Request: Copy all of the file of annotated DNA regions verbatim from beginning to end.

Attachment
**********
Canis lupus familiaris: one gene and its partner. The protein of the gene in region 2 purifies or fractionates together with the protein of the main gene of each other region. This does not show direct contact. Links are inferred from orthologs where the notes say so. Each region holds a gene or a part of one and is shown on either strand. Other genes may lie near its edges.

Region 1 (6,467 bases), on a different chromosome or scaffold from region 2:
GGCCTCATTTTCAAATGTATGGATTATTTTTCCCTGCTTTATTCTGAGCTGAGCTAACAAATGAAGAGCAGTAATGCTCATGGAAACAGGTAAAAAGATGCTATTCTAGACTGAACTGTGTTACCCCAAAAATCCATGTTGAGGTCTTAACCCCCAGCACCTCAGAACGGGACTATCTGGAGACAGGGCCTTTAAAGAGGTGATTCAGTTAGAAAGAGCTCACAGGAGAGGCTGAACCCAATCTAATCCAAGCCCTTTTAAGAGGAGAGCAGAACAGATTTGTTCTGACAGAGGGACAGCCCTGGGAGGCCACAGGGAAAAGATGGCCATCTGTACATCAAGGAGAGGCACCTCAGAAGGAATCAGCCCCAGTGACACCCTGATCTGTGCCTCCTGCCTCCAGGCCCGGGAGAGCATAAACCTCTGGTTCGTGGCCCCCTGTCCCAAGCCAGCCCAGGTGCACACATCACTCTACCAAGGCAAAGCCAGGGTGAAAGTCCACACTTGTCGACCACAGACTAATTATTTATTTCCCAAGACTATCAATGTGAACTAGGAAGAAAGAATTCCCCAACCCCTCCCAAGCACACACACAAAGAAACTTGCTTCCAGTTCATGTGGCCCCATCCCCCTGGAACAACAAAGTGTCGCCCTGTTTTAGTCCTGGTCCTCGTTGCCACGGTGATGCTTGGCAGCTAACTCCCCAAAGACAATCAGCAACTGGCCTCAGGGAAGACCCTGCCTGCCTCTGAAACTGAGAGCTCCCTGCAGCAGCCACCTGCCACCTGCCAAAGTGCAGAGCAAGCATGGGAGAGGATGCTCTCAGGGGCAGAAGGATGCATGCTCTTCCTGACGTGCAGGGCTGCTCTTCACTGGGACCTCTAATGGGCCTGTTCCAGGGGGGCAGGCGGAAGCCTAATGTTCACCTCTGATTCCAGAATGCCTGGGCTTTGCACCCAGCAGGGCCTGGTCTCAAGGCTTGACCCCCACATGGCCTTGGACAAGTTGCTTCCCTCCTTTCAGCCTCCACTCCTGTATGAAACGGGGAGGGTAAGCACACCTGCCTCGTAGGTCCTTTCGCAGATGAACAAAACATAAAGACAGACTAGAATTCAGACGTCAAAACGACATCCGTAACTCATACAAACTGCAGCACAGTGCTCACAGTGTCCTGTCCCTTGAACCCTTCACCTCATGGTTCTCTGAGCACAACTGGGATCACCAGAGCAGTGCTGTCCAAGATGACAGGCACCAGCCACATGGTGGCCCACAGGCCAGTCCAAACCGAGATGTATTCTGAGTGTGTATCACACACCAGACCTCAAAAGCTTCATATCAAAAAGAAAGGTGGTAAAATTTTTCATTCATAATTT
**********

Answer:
Canis lupus familiaris: one gene and its partner. The protein of the gene in region 2 purifies or fractionates together with the protein of the main gene of each other region. This does not show direct contact. Links are inferred from orthologs where the notes say so. Each region holds a gene or a part of one and is shown on either strand. Other genes may lie near its edges.

Region 1 (6,467 bases), on a different chromosome or scaffold from region 2:
GGCCTCATTTTCAAATGTATGGATTATTTTTCCCTGCTTTATTCTGAGCTGAGCTAACAAATGAAGAGCAGTAATGCTCATGGAAACAGGTAAAAAGATGCTATTCTAGACTGAACTGTGTTACCCCAAAAATCCATGTTGAGGTCTTAACCCCCAGCACCTCAGAACGGGACTATCTGGAGACAGGGCCTTTAAAGAGGTGATTCAGTTAGAAAGAGCTCACAGGAGAGGCTGAACCCAATCTAATCCAAGCCCTTTTAAGAGGAGAGCAGAACAGATTTGTTCTGACAGAGGGACAGCCCTGGGAGGCCACAGGGAAAAGATGGCCATCTGTACATCAAGGAGAGGCACCTCAGAAGGAATCAGCCCCAGTGACACCCTGATCTGTGCCTCCTGCCTCCAGGCCCGGGAGAGCATAAACCTCTGGTTCGTGGCCCCCTGTCCCAAGCCAGCCCAGGTGCACACATCACTCTACCAAGGCAAAGCCAGGGTGAAAGTCCACACTTGTCGACCACAGACTAATTATTTATTTCCCAAGACTATCAATGTGAACTAGGAAGAAAGAATTCCCCAACCCCTCCCAAGCACACACACAAAGAAACTTGCTTCCAGTTCATGTGGCCCCATCCCCCTGGAACAACAAAGTGTCGCCCTGTTTTAGTCCTGGTCCTCGTTGCCACGGTGATGCTTGGCAGCTAACTCCCCAAAGACAATCAGCAACTGGCCTCAGGGAAGACCCTGCCTGCCTCTGAAACTGAGAGCTCCCTGCAGCAGCCACCTGCCACCTGCCAAAGTGCAGAGCAAGCATGGGAGAGGATGCTCTCAGGGGCAGAAGGATGCATGCTCTTCCTGACGTGCAGGGCTGCTCTTCACTGGGACCTCTAATGGGCCTGTTCCAGGGGGGCAGGCGGAAGCCTAATGTTCACCTCTGATTCCAGAATGCCTGGGCTTTGCACCCAGCAGGGCCTGGTCTCAAGGCTTGACCCCCACATGGCCTTGGACAAGTTGCTTCCCTCCTTTCAGCCTCCACTCCTGTATGAAACGGGGAGGGTAAGCACACCTGCCTCGTAGGTCCTTTCGCAGATGAACAAAACATAAAGACAGACTAGAATTCAGACGTCAAAACGACATCCGTAACTCATACAAACTGCAGCACAGTGCTCACAGTGTCCTGTCCCTTGAACCCTTCACCTCATGGTTCTCTGAGCACAACTGGGATCACCAGAGCAGTGCTGTCCAAGATGACAGGCACCAGCCACATGGTGGCCCACAGGCCAGTCCAAACCGAGATGTATTCTGAGTGTGTATCACACACCAGACCTCAAAAGCTTCATATCAAAAAGAAAGGTGGTAAAATTTTTCATTCATAATTT